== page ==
It is with great sadness and regret that we announce the death of Dr Chahryar Adle, the eminent Iranian scholar, who passed away in Paris on Sunday, 21 June 2015.

Chahryar Adle was born in Tehran in 1944 and after finishing secondary school, he embarked on the studies of Archaeology and Islamic Art at the Ecole du Louvre and obtained his doctorate in Oriental Studies at the Sorbonne Nouvelle in 1976. His doctoral thesis focused on the Persian chronicle, Fotuhat-e Homayun, on Shah ‘Abbas’s campaign versus the Uzbeks which led to the successful recovery of Herat in 1598.

His archaeological activities concentrated on the Islamic period both in Iran as well as Afghanistan and he published extensively on Islamic history, culture and archaeology, in particular the Safavid and Qajar periods. Adle was instrumental in registering as World Heritage sites a series of historical monuments in Iran, including the Naqsh-i Jahan Square in Isfahan, the Elamite site of Choga Zanbil in Khuzistan, the Elymaian site of Masjid-i Solaiman, and the Achaemenid site of Persepolis/ Takht-i Jamshid. Chahryar Adle cared passionately about the preservation of monuments, especially in Iran, and drew attention on an international scale to the devastating effects of the earthquake in Bam in 2003; for over a decade, he led the scientific investigations into this rich and important region of Iran.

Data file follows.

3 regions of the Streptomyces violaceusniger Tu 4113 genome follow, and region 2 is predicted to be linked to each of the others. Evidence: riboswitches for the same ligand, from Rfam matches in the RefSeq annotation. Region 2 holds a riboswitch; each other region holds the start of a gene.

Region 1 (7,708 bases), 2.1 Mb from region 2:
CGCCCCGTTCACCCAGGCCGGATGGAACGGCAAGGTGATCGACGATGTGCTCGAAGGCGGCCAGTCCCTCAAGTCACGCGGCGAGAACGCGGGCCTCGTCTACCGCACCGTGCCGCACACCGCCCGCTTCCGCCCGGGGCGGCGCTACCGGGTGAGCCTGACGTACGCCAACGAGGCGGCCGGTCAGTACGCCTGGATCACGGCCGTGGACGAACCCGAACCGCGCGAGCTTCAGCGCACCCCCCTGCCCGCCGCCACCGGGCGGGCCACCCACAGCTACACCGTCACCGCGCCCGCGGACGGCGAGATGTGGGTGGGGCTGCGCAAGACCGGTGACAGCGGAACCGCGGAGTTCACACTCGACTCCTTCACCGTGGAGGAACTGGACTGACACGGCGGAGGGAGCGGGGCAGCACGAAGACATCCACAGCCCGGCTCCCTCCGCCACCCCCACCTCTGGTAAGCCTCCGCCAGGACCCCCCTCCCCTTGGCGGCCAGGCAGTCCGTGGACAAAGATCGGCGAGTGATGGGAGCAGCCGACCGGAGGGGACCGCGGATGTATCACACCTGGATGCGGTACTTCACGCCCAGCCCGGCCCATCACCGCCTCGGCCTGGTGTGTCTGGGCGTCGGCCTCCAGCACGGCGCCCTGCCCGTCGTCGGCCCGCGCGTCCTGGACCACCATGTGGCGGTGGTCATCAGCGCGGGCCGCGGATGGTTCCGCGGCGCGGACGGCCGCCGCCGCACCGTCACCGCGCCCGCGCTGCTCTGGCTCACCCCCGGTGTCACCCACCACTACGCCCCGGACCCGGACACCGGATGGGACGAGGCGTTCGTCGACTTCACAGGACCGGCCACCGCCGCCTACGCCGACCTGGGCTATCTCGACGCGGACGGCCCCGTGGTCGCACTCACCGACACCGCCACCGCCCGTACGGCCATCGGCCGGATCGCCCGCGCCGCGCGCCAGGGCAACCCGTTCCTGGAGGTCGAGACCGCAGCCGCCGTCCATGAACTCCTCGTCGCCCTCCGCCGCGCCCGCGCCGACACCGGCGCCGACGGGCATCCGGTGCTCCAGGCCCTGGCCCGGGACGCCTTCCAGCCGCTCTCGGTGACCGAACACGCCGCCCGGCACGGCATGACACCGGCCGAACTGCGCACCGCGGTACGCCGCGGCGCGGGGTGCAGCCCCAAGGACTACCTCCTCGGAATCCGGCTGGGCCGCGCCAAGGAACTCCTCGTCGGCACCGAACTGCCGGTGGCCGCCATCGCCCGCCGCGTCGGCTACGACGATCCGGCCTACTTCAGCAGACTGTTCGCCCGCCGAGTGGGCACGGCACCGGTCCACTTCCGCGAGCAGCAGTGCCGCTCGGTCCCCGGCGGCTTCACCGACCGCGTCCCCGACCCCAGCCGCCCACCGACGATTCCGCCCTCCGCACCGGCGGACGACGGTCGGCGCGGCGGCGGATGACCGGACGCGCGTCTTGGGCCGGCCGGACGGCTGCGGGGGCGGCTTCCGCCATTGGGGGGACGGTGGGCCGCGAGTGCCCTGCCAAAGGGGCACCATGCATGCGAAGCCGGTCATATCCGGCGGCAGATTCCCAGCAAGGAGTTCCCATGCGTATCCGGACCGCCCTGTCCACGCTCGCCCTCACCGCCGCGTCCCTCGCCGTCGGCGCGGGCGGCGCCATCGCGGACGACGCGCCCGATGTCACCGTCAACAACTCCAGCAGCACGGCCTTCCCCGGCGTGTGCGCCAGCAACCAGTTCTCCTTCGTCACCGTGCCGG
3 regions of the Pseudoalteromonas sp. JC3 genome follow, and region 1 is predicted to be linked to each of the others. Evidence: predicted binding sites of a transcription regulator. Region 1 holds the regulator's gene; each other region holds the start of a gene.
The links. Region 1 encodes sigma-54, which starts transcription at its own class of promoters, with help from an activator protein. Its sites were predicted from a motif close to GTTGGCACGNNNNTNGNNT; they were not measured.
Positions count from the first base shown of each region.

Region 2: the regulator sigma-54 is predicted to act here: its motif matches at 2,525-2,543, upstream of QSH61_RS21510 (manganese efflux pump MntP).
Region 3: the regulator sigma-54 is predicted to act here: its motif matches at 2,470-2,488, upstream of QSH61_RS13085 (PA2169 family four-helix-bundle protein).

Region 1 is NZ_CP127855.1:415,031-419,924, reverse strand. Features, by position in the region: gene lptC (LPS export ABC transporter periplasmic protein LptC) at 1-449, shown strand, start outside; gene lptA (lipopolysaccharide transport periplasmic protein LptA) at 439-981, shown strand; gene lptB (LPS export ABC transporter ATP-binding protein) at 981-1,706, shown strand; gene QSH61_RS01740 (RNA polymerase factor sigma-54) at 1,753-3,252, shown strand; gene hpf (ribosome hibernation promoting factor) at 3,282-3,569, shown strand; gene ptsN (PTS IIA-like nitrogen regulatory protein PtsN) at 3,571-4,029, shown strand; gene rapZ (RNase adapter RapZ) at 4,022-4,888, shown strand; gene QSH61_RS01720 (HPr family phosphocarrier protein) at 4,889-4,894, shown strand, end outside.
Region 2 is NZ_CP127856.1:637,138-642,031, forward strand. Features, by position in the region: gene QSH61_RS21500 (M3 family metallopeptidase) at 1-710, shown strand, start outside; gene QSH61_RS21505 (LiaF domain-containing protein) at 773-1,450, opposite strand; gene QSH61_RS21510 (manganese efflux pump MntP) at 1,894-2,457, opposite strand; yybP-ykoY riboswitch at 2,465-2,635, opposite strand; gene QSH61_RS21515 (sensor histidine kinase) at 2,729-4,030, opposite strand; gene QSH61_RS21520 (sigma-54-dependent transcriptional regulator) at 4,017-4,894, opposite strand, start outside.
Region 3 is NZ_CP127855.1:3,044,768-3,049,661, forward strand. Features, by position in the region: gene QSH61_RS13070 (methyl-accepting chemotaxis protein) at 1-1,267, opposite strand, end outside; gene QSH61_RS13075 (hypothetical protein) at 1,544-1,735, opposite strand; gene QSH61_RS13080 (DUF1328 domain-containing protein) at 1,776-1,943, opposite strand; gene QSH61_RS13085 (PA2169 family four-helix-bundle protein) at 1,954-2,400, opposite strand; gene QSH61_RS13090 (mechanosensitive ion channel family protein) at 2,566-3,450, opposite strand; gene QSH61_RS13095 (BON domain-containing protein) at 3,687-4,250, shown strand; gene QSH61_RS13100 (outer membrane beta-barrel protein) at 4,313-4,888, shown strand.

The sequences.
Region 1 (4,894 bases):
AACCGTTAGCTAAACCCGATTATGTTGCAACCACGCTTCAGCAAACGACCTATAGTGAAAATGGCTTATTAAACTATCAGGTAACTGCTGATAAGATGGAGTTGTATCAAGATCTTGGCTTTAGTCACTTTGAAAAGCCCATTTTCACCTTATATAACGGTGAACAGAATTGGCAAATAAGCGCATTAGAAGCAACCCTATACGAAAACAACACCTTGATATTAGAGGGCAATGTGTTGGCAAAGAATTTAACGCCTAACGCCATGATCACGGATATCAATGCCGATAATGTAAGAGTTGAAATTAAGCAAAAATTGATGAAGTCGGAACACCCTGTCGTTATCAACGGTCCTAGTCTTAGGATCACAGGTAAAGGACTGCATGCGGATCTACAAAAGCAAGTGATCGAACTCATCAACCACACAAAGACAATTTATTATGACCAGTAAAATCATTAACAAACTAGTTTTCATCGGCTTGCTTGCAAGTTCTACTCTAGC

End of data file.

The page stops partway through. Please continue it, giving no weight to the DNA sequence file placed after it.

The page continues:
Dr Adle was a member of the CNRS in Paris and a member of the Délégation Archéologique Française en Afghanistan (Mission de Balkh). He was the President of the International Editorial Committee of UNESCO’s History of Civilisations of Central Asia, a member of the Editorial Committee of Studia Iranica, and he was awarded the UNESCO Medal of the Five Continents in Paris in 2009.

Dr Adle’s last public appearance in the UK was at an international conference organised by Iran Heritage Foundation and sponsored by the British Institute of Persian Studies, among others, in January 2015: From Persepolis to Isfahan: Safeguarding Cultural Heritage, where he gave a talk entitled ‘The Inscription of the First Iranian Sites on UNESCO’s list of World Heritage Properties in the Revolutionary Iran of 1979 and its Aftermath’.

Chahryar Adle will be missed by colleagues and friends in the international community and particularly in Iran. Our condolences go to his wife Maryam and his young son Homayoun, as well as his brother Kamran and all the Adle family.